LTAD: The Train to Train stage

This is the second of several articles that examines the various stages of the LTAD model. The Learn to Train stage was covered in a previous article.

The Train to Train stage of the long-term athlete development model (LTAD) builds on the previous foundational stages and starts to establish physical, psychological, and sport specific habits that will aid the athlete in later stages. Remember the LTAD model is a giant periodization scheme and each stage is designed as both a continuation of previous stages and preparation for later ones. Canadian Sport for Life, originators of the LTAD concept, tags this stage as "building the engine."

The primary growth milestone that takes place during Train to Train is the adolescent growth spurt. In development lingo this is called peak height velocity (PHV) and it represents the fastest rate of growth aside from that which takes place during the first year of life. Knowing when this period is taking place offers coaches and trainers unique opportunities to take advantage of accelerated periods of improvement for aerobic capacity and strength development.

The other primary focus of this stage is the training itself. One of the problems that face young athletes is that they are sometimes faced with too many competitive opportunities backed up by too little training. Train to Train focuses on limiting competition so that a solid foundation of training can be established. This is not training for a specific competition but rather training for its own sake.

As I noted in Athletic training for youngsters, the entire LTAD model is a periodization plan. Train to Train is part of that periodization and it comes immediately before the Train to Compete stage. So, although competition occurs during every stage of development it isn't really emphasized until other preparation phases have taken place.

Characteristics of Train to Train

Athletes are aged 12 to 16 years (girls are a little younger). After the previous Learn to Train stage the emphasis shifts to developing the athlete's physical performance capacity.

Accelerated periods of development for aerobic capacity and strength occur during this stage.

  • Peak height velocity (PHV) signals an accelerated period of aerobic development lasting anywhere from 12 to 18 months. While aerobic training should be taking place during all development stages, during PHV the training effect is significantly greater than at any other time before or after this stage. The trick is knowing when PHV is occurring so that training can be adjusted to take advantage of it. Regular measurements by coaches, clubs, or parents can easily identify when PHV begins.
  • The second accelerated period for speed development occurs during this stage. Remember that the first occurred during the fundamentals stage and affected the central nervous system and had little to do with training. This second period deals with the athlete's actual ability to generate speed in a trainable way.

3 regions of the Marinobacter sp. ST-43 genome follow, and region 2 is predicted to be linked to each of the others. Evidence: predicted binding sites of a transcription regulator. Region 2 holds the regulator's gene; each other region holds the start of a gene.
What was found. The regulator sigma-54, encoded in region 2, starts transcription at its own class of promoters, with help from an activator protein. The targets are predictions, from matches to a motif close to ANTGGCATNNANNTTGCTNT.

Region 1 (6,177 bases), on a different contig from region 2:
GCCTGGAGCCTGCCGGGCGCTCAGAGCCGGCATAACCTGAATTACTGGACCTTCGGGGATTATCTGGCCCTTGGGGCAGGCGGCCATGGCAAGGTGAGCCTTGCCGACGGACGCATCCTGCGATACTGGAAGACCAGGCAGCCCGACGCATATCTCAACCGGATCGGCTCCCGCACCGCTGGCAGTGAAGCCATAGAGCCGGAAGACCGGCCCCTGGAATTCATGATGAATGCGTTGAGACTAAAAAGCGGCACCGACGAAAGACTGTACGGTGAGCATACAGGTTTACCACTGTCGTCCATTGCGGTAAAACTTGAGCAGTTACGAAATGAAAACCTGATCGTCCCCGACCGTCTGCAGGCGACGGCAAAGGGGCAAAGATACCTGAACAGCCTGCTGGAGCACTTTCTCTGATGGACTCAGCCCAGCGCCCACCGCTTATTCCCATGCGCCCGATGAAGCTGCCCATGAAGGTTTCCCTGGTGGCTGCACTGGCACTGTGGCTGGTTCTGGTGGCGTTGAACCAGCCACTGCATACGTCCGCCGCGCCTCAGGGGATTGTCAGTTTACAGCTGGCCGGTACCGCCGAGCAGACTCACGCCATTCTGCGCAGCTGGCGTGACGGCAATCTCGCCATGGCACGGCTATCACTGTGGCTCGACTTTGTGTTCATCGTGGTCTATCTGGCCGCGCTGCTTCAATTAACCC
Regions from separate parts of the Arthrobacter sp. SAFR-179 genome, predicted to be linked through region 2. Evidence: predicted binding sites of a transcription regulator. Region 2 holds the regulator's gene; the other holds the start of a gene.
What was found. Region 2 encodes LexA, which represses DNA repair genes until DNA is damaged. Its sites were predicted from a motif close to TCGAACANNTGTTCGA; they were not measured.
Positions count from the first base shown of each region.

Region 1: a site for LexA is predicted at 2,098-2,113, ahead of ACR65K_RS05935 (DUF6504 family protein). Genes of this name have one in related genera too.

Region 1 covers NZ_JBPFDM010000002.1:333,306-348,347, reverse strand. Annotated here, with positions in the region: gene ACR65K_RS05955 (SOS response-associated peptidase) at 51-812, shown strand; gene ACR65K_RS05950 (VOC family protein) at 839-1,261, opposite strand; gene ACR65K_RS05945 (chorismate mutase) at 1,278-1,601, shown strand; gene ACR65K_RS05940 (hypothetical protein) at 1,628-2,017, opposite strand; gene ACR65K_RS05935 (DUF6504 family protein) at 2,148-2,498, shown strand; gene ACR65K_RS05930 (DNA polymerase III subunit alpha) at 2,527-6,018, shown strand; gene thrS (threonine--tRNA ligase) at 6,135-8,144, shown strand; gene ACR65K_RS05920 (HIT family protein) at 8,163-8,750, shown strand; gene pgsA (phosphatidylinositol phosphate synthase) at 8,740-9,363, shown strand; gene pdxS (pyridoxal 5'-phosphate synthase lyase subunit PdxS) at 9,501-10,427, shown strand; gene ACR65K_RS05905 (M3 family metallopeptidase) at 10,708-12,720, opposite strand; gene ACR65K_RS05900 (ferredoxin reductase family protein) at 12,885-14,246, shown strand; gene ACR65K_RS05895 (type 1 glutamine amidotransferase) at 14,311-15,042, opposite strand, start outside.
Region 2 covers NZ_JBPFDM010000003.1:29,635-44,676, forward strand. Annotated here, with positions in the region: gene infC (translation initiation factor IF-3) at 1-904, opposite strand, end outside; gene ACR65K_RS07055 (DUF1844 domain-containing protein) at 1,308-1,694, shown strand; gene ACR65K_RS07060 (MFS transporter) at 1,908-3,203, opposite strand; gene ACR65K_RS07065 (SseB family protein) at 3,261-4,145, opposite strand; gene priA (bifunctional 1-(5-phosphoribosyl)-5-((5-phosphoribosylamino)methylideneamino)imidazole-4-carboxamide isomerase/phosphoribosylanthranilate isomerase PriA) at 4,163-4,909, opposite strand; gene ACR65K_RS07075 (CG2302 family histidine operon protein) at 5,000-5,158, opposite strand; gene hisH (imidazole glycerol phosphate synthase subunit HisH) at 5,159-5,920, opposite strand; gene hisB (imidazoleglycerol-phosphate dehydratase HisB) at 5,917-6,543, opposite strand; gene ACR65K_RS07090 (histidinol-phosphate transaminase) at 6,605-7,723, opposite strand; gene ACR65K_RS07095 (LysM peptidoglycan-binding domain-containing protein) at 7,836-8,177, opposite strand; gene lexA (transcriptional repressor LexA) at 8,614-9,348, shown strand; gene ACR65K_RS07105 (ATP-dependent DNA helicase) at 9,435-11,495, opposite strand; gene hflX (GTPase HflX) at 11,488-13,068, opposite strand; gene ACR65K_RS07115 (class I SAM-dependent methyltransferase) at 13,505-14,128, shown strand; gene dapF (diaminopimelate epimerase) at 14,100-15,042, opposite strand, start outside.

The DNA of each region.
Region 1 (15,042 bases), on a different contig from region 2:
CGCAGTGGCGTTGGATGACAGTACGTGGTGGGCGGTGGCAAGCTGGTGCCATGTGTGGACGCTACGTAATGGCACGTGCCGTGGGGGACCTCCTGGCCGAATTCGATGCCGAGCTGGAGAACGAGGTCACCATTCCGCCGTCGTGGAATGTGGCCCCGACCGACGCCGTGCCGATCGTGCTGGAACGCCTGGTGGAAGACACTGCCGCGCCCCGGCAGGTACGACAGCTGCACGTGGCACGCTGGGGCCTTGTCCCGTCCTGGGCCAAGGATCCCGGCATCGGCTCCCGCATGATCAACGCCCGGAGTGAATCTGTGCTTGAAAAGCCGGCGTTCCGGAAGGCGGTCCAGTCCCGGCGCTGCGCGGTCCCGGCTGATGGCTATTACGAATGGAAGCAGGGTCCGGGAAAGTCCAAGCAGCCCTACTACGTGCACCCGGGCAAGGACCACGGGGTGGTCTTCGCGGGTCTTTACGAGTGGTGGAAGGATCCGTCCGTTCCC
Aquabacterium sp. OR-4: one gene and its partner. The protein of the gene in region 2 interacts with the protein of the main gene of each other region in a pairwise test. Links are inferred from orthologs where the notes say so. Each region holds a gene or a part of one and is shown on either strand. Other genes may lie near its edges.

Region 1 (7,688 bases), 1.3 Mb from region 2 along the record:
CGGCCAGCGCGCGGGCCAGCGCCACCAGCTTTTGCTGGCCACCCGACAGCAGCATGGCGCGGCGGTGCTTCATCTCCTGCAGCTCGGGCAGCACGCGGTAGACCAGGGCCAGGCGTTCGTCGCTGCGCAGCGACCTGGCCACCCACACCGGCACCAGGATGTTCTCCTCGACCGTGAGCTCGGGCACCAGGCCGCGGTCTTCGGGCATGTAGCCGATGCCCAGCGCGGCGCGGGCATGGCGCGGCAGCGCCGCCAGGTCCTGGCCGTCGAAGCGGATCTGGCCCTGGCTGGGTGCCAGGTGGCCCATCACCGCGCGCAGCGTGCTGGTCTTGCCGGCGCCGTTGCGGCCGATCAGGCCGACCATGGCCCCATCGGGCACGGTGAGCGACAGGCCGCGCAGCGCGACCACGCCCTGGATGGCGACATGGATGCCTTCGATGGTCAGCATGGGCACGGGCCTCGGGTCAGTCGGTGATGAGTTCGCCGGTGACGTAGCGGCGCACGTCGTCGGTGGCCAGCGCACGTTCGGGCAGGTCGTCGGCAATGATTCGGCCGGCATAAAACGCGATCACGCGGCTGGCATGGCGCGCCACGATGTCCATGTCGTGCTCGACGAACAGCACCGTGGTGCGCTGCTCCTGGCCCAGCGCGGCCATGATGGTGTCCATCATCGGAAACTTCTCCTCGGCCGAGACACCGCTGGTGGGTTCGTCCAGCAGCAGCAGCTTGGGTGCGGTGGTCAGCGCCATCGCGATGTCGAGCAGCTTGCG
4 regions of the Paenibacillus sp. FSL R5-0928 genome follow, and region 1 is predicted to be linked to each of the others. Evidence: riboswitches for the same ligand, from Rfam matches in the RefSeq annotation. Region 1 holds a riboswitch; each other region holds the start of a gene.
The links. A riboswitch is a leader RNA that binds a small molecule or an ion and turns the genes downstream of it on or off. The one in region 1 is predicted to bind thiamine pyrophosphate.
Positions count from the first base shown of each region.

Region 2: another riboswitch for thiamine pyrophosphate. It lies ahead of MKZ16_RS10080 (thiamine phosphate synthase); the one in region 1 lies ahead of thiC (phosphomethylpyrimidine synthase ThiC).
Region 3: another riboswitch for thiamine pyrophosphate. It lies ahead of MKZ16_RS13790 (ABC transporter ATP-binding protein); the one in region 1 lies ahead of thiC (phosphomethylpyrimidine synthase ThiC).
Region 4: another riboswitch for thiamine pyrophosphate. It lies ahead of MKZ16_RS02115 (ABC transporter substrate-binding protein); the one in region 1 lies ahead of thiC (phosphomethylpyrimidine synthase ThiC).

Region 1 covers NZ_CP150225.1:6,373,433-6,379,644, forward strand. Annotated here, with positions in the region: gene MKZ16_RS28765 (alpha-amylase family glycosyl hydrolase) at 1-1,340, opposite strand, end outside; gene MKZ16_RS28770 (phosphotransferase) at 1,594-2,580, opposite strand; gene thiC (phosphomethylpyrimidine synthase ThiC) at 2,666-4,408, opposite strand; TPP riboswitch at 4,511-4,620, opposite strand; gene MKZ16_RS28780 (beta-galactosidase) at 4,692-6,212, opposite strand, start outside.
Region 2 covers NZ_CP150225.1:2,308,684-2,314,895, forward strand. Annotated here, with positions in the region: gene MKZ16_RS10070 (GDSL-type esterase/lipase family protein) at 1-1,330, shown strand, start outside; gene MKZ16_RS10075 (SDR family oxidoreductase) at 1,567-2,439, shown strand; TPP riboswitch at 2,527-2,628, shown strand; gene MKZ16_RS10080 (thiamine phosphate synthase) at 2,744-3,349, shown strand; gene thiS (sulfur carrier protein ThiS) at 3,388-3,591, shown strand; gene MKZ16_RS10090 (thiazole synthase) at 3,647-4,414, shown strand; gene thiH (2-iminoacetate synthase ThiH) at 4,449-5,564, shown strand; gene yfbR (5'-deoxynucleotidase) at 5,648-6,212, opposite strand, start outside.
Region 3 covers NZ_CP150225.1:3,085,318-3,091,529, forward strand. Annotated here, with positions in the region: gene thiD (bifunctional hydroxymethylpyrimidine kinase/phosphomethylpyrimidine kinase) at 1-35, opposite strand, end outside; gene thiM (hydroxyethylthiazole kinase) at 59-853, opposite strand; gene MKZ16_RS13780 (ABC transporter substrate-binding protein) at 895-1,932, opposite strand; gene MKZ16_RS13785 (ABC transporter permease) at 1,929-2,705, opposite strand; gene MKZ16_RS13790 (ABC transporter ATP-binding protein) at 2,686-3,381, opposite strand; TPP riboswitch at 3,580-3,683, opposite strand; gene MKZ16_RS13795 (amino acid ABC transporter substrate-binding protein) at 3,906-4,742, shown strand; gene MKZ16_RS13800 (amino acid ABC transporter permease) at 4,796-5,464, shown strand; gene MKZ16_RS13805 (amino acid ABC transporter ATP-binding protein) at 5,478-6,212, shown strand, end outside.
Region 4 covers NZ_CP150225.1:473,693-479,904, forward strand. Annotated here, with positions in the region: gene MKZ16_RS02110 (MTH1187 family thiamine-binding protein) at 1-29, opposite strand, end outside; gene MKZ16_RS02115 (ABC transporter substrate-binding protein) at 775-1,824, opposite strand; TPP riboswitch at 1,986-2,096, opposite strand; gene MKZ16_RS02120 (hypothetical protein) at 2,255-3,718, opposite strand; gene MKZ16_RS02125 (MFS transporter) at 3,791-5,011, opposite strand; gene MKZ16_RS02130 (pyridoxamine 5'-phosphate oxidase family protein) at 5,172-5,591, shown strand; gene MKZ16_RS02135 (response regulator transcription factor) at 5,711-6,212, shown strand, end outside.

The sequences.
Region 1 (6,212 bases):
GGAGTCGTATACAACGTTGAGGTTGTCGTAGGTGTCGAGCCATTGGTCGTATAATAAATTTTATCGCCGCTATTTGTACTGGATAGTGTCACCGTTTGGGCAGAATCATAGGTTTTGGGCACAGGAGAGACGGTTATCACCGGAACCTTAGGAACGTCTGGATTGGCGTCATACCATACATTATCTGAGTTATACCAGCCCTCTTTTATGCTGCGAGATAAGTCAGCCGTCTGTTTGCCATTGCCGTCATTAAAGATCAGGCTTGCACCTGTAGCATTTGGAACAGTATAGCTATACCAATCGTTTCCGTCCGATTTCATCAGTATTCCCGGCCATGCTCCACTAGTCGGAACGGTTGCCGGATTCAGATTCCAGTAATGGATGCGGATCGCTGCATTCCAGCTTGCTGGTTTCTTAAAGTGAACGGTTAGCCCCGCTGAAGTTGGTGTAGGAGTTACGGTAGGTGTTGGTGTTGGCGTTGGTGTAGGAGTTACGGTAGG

• Finally a sensitive period for developing strength occurs immediately following PHV for girls and about 18 months after PHV for boys.

Comprehensive training -- physical, tactical, social, and psychological -- prepares the athlete for the upcoming stages of Train to Compete and Train to Win. It might be helpful to conceptualize the Train to Train stage as the last of the fundamental preparatory stages, which is followed by what we typically consider 'sport participation' in the Train to Compete stage and later.

This component includes developing the know how for athletes to take responsibility for personal aspects of athletic performance such as nutrition, proper hydration, psychological training techniques. In short, athletes are learning habits and routines that will serve them well throughout their athletic participation.

Preparation centers on training. Although there will be competition involved in all stages of the LTAD the Train to Train stage emphasis in on training. The competition to training ratio is about 40/60.

The Train to Train stage is often the stage we think of when we think of athlete development. The image that many people have, including coaches, is of this stage. It's important to realize however that the activities that take place during this stage are different from those that came before and that will come after. As noted in previous articles the same, but less training methodology is inappropriate for younger athletes.

Criticism of the LTAD model

I believe the LTAD model is the best athlete development scheme currently in existence. However, it does have critics. The main criticism of LTAD is that there are no longitudinal studies that show the validity of claims of sensitive training periods or accelerated periods of development.

This is true. LTAD, however, is a relatively new concept that was fully described in 2004. It is too early to expect longitudinal studies to have been completed that prove or disprove the concepts that form the framework of the model.

But, and here's the thing, the main value of LTAD is not the exact details that form the model but rather the concept of periodization that informs teaching and training of young athletes as they move from beginners to experienced athletes. If coaches can be educated that the development of future athletes is a specific process and not some kind of survival of the fittest contest then the LTAD provides a sound framework within which youngsters can have enjoyable and productive sport experiences.